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Paying for College

Avoiding the Debt Trap for Your Child's Higher Education

A four-year college experience could easily cost a family $100,000 these days. So, to make it work, parents need to do three things: Start saving early, help their kids be realistic and get a little creative.

It is the dream of many parents for their children to attend college after graduating high school. However, as many of us have experienced, the cost of higher education continues to climb and is making it difficult, if not impossible, for many families to send their children to college.

I witness this frustration in many of my clients as we work through financial plans to take care of their needs today and their goals in retirement, while also funding educational expenses for their children and grandchildren. It’s increasingly challenging to guide my clients through a plan that will allow them to successfully navigate all of these goals, primarily due to the rising cost of higher education.

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According to U.S. News and World Report, the average cost of tuition and fees in 2019-20 for private colleges is $41,426. At public colleges, it’s $11,260 for in-state residents and $27,120 for out-of-state students. When room and board, transportation and other expenses are added in, the average cost of a four-year education from a state school, for in-state residents, can be greater than $100,000. The average cost of a four-year private university can easily exceed $250,000. Though most schools provide scholarships or financial aid to reduce the overall “sticker price,” the cost can still be daunting.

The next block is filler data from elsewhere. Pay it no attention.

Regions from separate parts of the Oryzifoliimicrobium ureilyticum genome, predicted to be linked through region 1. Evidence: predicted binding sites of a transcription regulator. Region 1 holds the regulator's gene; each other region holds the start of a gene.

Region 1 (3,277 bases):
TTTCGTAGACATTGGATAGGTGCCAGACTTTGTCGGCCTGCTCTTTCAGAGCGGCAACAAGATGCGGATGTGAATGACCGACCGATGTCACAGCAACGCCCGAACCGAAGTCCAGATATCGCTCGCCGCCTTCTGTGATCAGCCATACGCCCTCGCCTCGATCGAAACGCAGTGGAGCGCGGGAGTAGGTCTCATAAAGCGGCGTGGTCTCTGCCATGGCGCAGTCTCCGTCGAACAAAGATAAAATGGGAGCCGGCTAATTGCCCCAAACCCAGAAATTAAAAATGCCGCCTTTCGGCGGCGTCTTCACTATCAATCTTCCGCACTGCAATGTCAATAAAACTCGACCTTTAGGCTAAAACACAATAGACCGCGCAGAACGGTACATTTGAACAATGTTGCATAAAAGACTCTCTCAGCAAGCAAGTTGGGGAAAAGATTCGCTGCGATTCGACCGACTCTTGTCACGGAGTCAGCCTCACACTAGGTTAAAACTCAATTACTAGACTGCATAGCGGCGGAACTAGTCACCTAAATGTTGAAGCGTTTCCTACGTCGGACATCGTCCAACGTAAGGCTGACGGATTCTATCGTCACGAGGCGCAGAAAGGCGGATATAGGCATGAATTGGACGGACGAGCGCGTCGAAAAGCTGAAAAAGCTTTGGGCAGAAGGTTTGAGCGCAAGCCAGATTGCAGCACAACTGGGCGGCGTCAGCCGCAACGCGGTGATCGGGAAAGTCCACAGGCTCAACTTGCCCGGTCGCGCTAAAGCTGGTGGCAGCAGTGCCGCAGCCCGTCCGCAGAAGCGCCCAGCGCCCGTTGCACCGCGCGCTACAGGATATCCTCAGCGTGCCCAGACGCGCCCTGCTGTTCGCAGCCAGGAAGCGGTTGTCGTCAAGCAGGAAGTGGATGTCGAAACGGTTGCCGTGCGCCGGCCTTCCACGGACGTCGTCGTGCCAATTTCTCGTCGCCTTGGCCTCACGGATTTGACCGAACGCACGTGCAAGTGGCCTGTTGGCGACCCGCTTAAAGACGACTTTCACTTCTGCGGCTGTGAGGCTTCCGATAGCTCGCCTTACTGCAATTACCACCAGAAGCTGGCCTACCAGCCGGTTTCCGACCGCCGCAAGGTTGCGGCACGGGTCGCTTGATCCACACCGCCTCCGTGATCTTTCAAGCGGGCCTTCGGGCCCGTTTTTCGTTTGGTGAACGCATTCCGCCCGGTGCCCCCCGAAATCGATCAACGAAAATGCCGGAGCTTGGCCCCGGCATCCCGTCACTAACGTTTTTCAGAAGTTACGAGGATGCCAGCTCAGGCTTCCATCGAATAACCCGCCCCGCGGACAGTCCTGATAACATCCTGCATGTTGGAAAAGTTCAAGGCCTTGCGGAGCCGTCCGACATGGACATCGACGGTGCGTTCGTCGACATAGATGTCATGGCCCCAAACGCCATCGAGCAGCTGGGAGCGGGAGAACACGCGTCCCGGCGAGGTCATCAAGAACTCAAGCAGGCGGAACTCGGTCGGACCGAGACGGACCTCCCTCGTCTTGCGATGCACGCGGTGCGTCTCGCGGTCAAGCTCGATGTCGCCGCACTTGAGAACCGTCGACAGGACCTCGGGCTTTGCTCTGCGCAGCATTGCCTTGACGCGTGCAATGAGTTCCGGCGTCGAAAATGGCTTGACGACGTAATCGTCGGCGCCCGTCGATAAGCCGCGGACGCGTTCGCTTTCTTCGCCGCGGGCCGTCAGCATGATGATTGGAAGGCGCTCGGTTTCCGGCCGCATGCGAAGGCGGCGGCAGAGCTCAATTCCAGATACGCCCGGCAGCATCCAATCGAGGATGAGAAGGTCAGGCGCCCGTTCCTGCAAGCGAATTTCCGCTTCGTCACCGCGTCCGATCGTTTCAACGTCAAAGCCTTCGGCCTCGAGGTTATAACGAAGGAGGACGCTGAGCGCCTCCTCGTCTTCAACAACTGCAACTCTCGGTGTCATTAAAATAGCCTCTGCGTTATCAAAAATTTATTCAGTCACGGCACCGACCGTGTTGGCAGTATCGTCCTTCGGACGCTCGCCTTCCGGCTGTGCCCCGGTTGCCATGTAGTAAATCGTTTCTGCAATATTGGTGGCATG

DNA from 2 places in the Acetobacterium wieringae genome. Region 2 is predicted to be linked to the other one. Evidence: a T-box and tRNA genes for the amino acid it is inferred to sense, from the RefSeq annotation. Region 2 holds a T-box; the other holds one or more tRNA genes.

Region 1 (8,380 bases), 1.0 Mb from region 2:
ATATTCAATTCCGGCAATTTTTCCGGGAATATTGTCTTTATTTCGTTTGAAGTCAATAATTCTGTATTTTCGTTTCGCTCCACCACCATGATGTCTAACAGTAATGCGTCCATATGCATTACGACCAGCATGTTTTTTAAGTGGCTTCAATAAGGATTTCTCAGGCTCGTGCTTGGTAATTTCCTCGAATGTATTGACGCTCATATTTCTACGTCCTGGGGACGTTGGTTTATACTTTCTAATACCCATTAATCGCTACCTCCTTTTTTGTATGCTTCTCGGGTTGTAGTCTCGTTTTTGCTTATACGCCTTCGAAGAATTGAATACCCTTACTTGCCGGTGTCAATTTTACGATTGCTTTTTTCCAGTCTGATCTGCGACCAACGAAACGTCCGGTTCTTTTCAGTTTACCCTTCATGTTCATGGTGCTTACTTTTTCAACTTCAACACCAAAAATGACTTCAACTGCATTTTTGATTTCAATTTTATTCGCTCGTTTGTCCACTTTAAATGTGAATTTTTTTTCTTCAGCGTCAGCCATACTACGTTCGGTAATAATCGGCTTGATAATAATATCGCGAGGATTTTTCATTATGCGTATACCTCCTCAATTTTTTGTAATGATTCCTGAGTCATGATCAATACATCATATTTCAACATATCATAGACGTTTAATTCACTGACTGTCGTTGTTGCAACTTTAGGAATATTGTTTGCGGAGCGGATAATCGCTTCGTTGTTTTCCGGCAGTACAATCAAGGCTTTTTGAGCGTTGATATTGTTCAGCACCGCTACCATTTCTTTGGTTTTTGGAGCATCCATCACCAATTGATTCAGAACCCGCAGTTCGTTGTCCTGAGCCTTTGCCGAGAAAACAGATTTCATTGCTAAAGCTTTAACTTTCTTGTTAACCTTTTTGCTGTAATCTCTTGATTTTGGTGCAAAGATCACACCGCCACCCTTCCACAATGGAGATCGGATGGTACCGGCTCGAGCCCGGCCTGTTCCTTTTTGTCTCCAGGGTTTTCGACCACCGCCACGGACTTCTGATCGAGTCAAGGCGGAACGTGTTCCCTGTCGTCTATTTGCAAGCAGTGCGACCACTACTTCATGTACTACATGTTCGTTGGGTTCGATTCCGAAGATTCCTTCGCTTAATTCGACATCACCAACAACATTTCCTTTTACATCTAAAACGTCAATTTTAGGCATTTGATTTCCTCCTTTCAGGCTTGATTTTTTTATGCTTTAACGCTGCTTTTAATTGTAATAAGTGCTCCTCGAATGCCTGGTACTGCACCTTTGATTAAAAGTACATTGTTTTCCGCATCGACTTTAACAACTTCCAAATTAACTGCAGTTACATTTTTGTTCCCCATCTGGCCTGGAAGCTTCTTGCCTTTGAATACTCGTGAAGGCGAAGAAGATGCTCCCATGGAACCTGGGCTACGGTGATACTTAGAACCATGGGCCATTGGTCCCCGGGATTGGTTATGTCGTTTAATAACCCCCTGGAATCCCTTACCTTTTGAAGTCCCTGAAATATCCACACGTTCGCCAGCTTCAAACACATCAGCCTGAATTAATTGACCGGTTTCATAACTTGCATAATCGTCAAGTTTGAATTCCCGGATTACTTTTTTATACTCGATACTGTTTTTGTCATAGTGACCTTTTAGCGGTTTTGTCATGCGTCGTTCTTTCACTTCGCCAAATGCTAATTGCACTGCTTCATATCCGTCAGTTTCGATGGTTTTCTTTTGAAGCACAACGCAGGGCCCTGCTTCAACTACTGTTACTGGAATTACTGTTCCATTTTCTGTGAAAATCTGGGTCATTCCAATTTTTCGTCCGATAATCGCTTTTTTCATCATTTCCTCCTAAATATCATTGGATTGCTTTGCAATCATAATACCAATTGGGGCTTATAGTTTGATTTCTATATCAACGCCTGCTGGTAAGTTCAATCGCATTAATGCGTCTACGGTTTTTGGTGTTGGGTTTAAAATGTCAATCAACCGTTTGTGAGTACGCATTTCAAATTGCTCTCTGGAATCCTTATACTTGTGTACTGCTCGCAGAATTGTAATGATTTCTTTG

Start saving early

If you believe your child or grandchild will attend college, the first step is to start saving early. I almost always recommend a 529 college savings plan. These plans are easy to use, allow for tax-free or tax-deferred growth, and are offered by most mutual fund companies.

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A great tool to research different state-sponsored 529 plans is www.savingforcollege.com. This site provides a lot of information on how to best save for college and get the most out of a 529 plan. Bottom line, $250 a month put into a plan earning 7% for 18 years should grow to around $100,000, which may not cover all the cost of college, but it will certainly help.

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In many cases, debt is the only way to pay for the high cost of a college education, but I recommend to my clients to avoid debt if at all possible. Post-graduation debt is at an epidemic level in this country. According to the College Board, the average student debt balance for four-year public schools is $26,900, and $32,600 for private schools. This debt is carried by the student and does not include any debt that their parents might have also incurred to put their children through school — possibly jeopardizing their own retirement. So, start saving early!

Is college the right fit?

The second step is determining if your child will really benefit from a four-year degree, or if some other type of job experience or trade school might be a better fit. The days of going to college for the “experience” is a thing of the past. It is simply too expensive.

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Parents should also determine if their child is ready for college. Many are. However, a year or two in college at a cost of $25,000 to $50,000 per year can be a big waste of money if the child doesn’t know what they want to do, or simply isn’t ready for the rigors of college-level classes. A “gap year” (or two) is becoming more the norm, giving young adults valuable life skills in a full-time job for a year or two out of high school. In many cases, they can save money to partly defray the cost of attending college.